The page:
Time management is your ability to efficiently manage your time in a way that helps you finish required tasks by or before deadlines. It’s one of the major factors that influences your success or failure in an online course. Even though online programs offer convenience and flexibility, it can become increasingly tough for you to catch up or recover after missing assignments because you’re also juggling other responsibilities that can’t be ignored. Freaked out? Don’t be! We’re here to help.
Which format. Are you taking an online, hybrid, or flipped course? Online courses are 100% online, hybrid courses have a face-to-face component, and flipped courses meet face-to-face each week, with the brunt of the prep work being done online.
Course duration. Most courses last 14 weeks, which is the standard semester length. Some courses are compressed into half-semester or 7-week offerings, summer or winter courses will last 5-6 weeks, and some institutions offer a 3-week “Maymester”. Point being, the length of the semester may impact your schedule, as shorter courses tend to have tighter, more demanding deadlines (e.g. writing an essay in one week versus two, or reading a book in three days instead of six). Be sure that you know the duration of your online course, and make sure your personal and professional calendars are free or can be rearranged to accommodate your coursework.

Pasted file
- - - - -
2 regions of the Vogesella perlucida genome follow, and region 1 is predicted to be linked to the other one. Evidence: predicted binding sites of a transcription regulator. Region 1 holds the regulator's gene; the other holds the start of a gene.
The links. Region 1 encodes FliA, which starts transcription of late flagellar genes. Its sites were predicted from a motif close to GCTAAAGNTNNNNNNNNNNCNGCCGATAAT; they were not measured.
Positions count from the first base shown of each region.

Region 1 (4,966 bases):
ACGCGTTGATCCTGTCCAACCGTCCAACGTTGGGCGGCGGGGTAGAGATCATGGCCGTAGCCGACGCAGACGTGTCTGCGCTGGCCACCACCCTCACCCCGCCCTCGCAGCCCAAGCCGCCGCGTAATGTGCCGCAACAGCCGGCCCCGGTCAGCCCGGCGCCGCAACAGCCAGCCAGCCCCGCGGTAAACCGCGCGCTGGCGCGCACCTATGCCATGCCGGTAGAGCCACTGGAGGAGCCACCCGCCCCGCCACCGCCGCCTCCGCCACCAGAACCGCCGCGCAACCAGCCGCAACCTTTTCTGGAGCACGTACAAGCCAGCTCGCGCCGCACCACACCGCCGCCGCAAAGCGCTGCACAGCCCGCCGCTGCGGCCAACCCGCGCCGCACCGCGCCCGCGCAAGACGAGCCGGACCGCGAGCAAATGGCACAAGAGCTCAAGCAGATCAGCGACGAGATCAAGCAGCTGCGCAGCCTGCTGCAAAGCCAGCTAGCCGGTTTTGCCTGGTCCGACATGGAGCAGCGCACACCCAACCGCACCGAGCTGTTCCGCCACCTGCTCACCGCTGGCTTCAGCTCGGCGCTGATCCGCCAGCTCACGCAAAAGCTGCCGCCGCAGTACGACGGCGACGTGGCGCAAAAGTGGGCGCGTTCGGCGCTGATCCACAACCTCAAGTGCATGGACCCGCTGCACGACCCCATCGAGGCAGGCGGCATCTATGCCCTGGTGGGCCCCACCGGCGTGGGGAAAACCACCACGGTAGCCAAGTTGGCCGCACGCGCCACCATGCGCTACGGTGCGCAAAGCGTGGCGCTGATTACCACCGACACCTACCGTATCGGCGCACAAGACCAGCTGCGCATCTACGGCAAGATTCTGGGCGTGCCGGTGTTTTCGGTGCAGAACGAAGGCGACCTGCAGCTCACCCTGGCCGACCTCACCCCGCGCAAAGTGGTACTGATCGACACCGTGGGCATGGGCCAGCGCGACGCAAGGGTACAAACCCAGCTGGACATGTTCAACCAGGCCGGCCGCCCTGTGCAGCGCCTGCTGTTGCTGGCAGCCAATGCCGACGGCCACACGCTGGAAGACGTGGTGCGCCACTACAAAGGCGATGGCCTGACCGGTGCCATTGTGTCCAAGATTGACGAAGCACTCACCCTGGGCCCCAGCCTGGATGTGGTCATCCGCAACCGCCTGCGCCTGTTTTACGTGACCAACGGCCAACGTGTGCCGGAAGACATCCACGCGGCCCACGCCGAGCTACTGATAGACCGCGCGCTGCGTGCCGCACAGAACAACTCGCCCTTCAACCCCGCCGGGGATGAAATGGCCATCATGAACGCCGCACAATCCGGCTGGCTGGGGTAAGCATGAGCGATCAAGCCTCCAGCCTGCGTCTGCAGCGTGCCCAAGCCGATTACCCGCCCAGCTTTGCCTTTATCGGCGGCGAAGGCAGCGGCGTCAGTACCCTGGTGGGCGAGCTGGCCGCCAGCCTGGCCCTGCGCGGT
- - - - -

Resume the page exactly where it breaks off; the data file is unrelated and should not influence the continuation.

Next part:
Proctored Exams. Online instructors may require you complete a proctored exam. In some cases, you may be able to complete a proctored exam online through a service such as Proctor U. In other cases, you may be required to visit a local proctoring center or make the trip to your institution to complete an exam. This is good to know ahead of time, and something you can find out from your course syllabi.
Get oriented. To combat procrastination, we recommend planning time in your schedule to study and complete course tasks throughout each week (instead of cramming it all in the night before). Besides reading the syllabus and setting reminders for important dates, make time each week to regularly log into your school email and the learning management system to participate in discussions and complete reading and homework assignments.
ACTIVITY: Planning Your Schedule
To stay on task and remain motivated, you’ll need to effectively plan and manage your week to ensure you have time to study and eat, sleep, and have fun. Take a moment to see how your current schedule fits in with online courses by completing this Personal Time Evaluation tool.
In an online classroom, the instructor can’t physically stand up in front of the class and give verbal reminders of what’s due next class and what’s coming up later in the semester. Instead, their primary means of communication with you will be through written communication (e.g. documents, discussion boards, email, etc.). For this reason, it’s absolutely essential that you read every last word of what’s included in the syllabus and calendar, course policies and guidelines, assignment instructions, announcements, etc. Seriously, your instructor will be counting on you to read everything. Once you do, you’ll know what you need to accomplish to plan ahead and be successful in your course.
Use a Calendar
Create a separate school calendar. Online calendars such as Google Calendar or Microsoft Outlook calendar allow you to create multiple calendars. Create one for your personal life and one for your classes. You could even create individual calendars for each class so you know what’s coming. When the semester is over, just turn off that calendar.
Visit the following pages to learn more about the two online calendars mentioned above.